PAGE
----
Servers: AWS, Azure, Digital Ocean
Tools: Cloudformation, Terraform, Packer
Now, you are pretty good at bagging stuff, but, you live in New York, and you paid $82 for these grilled cheese ingredients and beer, and now you’re gonna put them in a bag yourself? Forget about it! You’re already saving money by cooking at home! There is a bagger whom bags stuff non-stop all day every day, and they’re like, really good at it!
An orchestrator is like the grocery bagger.
The orchestrator knows the memory requirements of your services, and how much CPU needs to be allocated, and she carefully places each service into the appropriate server.
Tools: Docker Swarm, Kubernetes
I don’t think I can take this grocery thing any further. Something about UberEats? I don’t know. Comment with your ideas if you have some! Let’s just get the brass tax. Deployments are time consuming, and you have better things to be doing.
Automate it, automate it, automate it.
This directly contributes to the business making money. The whole Lean Startup is about build, measure, learn, and repeating that cycle. Continuous Deployment allows you to do this faster. The faster you can get things out the better, because then you can measure, and learn, and know what to build next.
I personally think you should strive to automate everything to a point where you can confidently commit to master. Git flow is too cumbersome when repeated 15 times across a bunch of tiny services. Make branches when you need, but, it’s ok to just commit to master if you have the proper safety checks in place.
Tools: Jenkins (With pipeline and Blue Ocean), TravisCI, CircleCI
Your services should be secure. A great way to secure them?
Don’t expose your services directly to the internet!
Instead, use a public facing reverse proxy. However, it needs to be one that is easily configurable, ideally, one that configures itself based on some configuration options defined on the service, so the team developing the service can decide best how to interface with the proxy without having to ssh into servers.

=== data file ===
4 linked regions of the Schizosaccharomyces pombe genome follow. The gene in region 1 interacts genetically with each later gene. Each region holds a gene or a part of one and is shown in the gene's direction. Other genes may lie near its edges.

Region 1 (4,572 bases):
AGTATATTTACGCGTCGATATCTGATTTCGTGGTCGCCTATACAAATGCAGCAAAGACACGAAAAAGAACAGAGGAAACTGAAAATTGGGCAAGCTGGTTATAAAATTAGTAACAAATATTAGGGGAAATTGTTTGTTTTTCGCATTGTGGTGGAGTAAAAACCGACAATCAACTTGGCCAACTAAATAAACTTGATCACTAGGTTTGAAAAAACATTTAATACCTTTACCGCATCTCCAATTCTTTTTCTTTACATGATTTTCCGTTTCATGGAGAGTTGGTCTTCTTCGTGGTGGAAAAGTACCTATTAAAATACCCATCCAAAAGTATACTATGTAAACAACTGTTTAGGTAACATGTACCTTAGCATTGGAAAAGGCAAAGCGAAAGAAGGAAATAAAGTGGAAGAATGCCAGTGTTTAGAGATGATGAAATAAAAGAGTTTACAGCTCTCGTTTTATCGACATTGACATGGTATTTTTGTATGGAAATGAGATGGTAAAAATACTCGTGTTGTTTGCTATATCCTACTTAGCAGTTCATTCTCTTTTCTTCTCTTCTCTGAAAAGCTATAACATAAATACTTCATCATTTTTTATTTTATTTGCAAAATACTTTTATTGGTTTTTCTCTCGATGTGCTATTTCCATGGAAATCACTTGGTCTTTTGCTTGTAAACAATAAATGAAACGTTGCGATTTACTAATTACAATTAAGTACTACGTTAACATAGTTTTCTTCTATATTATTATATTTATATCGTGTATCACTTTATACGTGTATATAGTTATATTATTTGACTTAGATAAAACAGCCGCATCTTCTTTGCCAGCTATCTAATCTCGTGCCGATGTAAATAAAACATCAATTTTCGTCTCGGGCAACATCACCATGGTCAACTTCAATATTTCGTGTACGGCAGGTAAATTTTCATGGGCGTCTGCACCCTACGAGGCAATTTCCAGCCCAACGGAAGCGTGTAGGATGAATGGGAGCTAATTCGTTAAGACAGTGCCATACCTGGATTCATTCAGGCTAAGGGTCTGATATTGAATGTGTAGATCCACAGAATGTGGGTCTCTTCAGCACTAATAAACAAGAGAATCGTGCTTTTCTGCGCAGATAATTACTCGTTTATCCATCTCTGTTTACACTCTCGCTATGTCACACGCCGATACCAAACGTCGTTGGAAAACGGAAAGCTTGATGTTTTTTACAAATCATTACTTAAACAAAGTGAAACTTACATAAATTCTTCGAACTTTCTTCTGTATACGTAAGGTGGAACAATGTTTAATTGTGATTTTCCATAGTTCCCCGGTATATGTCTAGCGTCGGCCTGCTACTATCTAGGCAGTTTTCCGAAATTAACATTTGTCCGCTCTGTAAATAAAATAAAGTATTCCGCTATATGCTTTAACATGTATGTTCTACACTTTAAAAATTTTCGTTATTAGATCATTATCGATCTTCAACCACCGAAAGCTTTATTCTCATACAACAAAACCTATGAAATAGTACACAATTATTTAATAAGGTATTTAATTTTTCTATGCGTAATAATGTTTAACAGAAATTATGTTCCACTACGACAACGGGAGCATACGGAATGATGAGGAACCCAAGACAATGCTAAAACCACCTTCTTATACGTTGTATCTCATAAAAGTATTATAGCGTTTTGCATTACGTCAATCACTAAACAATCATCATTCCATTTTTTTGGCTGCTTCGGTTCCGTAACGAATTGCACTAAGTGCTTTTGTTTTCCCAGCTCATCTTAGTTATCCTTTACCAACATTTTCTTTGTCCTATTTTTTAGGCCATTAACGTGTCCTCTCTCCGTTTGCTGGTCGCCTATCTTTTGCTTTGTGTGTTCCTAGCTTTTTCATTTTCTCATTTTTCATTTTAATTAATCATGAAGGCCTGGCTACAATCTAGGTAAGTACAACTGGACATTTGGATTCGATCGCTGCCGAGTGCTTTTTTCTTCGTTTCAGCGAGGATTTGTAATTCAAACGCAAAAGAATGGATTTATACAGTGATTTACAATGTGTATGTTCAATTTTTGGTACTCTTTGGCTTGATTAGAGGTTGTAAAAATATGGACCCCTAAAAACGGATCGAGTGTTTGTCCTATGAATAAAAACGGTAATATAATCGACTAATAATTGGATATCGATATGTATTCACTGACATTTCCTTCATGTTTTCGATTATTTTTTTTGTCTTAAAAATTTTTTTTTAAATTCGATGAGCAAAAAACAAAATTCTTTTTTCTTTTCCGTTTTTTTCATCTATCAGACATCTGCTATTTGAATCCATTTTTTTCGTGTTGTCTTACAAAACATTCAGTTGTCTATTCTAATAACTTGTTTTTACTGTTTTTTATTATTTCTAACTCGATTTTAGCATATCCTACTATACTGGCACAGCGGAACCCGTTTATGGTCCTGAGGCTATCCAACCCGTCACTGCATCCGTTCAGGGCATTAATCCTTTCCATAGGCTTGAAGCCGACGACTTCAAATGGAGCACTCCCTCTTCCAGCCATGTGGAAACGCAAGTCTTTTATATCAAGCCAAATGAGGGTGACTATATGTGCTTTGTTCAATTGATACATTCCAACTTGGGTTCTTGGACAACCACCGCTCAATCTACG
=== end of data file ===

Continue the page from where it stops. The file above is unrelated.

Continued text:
Tools: HAProxy, nginx, docker-flow-proxy
Services should communicate in a universal language. A Message Queue can be used as the glue that sends messages to all subscribed clients. Also, it should not be the responsibility of a service to know where on the internet you other services are running. If they move, then you’d need to know about it.
Sure, you could use a distributed key store like Consul and keep it up to date to avoid having to constantly reconfigure your service, or better still use an orchestrator’s DNS features and use REST, but, that’s still a lot of extra responsibility and configuration. This makes your services tightly coupled.
Use one-way fire and forget messages to make your services loosely coupled, and easy to scale.
Instead, using a message queue, you can simply send or publish messages, in a “fire and forget” manner. Other services can easily be added or removed without affecting the original publishing service. This makes your architecture very easily scalable as well. Also, with features like retries, and error queues, you can stress less about services crashing. The message will simply be retried when the service comes back up.
Tools: RabbitMQ, ActiveMQ, AWSMQ, ZeroMQ, Kafka
With messages happening from across many nodes and many replicas, potentially being moved around by the orchestrator, it’s not a viable option to ssh into a server and check the logs. You need to ship them to a centralized location where they can easily be searched, and drive insights into how code is functionally in production.